Stockwell's basic case is that clandestine operations and democracy are incompatible, in America or anywhere. He documents all the CIA's institutional imperatives to create dirty little wars, to avoid peaceful options like negotiations, to corrupt everyone in its grasp, to stifle dissenting opinions or information not based on prior, biased, CIA assessments. Stockwell's intimate knowledge of the Angolan operations fills in all these points with layer after layer of scummy stories. To take one minor instance, the last U.S. payoff to the anti-MPLA forces, over a million dollars, was pocketed by Mobutu of Zaire. Stockwell further notes just how shaky Mobutu's regime is, his reliance on American aid and on French and Belgian and Morroccan troops to put down rebellions. Stockwell tells the story of the Lear jet that belonged to UNITA, given to its leader by a London/Rhodesian investment firm in order to guarantee access to Angola's minerals. There's the case of the CIA advisers in Angola, against the wishes and without the knowledge of anyone in the executive branch. And the Congressional briefings-Stockwell says that William Colby, then-director of the CIA, systematically briefed and misled members of Congress, not so they'd know what was really going on, but so they'd be bound by the tacit "national security" silence pledge.
Stockwell's timetable for the Angolan war shows that Soviet and Cuban aid didn't arrive in Angola until Zaire invaded under the guise of the FNLA, and UNITA accepted South African arms and advisers--with the added factor, of course, of CIA encouragement, arms and advisers. As for the presence of Cuban soldiers, Stockwell points out that non-Angolan troops were already fighting against the MPLA, and that the Cubans were not under orders from the Soviet Union; rather, Stockwell says the Cubans were operating from a recognition that the MPLA was the only genuine anti-colonialist force in Angola. The FNLA was a tool of Zaire, and of the CIA in many ways, and UNITA was sympathetic to the Vorster regime in South Africa.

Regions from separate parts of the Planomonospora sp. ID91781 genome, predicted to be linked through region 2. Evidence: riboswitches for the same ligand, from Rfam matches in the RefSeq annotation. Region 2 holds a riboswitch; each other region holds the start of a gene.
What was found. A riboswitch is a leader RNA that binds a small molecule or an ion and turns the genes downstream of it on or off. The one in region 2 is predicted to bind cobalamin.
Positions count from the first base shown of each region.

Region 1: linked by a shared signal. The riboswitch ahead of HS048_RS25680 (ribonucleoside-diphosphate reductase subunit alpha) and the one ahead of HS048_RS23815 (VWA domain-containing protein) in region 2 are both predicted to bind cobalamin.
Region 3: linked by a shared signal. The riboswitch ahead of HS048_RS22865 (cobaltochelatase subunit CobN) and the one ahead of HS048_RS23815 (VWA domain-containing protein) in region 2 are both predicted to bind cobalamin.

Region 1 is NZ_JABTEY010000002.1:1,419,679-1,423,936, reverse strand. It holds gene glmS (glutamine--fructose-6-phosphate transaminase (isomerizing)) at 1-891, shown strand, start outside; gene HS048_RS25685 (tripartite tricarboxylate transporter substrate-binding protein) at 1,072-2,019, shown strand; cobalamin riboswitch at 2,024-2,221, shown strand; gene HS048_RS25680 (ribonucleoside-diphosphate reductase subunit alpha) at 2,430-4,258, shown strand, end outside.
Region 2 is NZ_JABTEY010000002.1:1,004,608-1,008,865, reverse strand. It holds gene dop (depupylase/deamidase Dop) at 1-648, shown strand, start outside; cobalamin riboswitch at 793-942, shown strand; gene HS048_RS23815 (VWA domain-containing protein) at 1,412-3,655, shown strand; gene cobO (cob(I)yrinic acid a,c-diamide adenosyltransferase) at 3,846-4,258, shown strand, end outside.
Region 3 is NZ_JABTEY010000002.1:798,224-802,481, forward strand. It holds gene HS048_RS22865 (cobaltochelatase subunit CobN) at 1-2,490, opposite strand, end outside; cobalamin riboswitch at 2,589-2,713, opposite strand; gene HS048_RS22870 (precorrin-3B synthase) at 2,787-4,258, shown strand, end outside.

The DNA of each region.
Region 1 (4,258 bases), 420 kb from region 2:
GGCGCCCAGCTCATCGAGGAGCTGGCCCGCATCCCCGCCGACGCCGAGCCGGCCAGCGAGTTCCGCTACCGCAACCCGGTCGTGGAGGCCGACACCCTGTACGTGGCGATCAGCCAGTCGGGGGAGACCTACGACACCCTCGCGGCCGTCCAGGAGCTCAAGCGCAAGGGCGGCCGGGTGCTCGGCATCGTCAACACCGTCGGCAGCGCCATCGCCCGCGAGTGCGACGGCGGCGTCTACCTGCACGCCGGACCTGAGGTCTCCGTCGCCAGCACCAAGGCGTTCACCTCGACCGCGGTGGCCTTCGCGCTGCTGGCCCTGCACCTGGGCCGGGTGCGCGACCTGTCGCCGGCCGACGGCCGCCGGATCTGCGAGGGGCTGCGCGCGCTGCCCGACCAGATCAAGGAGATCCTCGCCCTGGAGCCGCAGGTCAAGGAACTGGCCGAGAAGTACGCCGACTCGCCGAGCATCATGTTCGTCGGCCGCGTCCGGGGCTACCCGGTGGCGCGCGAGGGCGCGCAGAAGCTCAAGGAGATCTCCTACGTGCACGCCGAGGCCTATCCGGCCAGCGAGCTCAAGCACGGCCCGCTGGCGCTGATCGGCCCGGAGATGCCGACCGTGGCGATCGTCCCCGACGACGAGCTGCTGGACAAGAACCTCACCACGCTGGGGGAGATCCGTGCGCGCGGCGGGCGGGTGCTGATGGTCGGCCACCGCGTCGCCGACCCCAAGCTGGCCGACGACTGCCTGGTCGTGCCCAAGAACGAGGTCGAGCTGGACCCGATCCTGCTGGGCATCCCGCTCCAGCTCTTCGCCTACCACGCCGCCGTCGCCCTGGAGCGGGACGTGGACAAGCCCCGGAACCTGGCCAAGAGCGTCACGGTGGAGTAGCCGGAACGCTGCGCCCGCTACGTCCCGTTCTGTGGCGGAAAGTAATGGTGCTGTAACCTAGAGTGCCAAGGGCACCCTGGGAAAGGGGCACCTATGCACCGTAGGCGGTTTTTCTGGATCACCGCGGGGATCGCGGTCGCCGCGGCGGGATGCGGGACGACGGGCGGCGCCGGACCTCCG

ALONG WITH THE CHURCH and Pike committees' reports, the books by Philip Agee, Marchetti and Marks, and Frank Snepp, Stockwell's revelations flesh out a truly scary picture of the CIA, outwardly vicious and bungling, inwardly paranoid and clubby. The things a CIA operative in a foreign country worries most about, Stockwell says, in order of importance, are the local U.S. ambassador and staff interfering, restrictive cables from CIA headquarters, local gossips in the neighborhood, the local police and the press. Last of all is the KGB, the Russian intelligence agency.
The great gray area of the book, however, is you don't know exactly how much Stockwell himself has changed. He says he was disillusioned with the CIA's operations, but he was disillusioned after a tour in Vietnam, and he didn't quit then. It's possible that the Angolan experience left him cynical enough about the CIA's efficacy that he couldn't get excited over more dirty little wars, and his superiors saw the change and decided to stagnate his career. There are indications that he'd've liked it just as well if the U.S. had gone all out to win--he thought it was "do-able," just that Kissinger couldn't afford another Vietnam. There's a certain wistfulness in his tone when he writes what he could have done with a "Puff the Magic Dragon" in Angola--"completely broken the MPLA." A "Puff" was a C-47 transport plane,
rigged with half a dozen Gatling guns programmed to aim and fire simultaneously, raining eight thousand rounds a minute into an area the size of a football field, driving a bullet into every six inches of ground. As this lumbering weapons sytem circles a battlefield, the stream of lead is played back and forth like a murderous garden hose; all exposed living creatures die.
That's what the CIA does to people.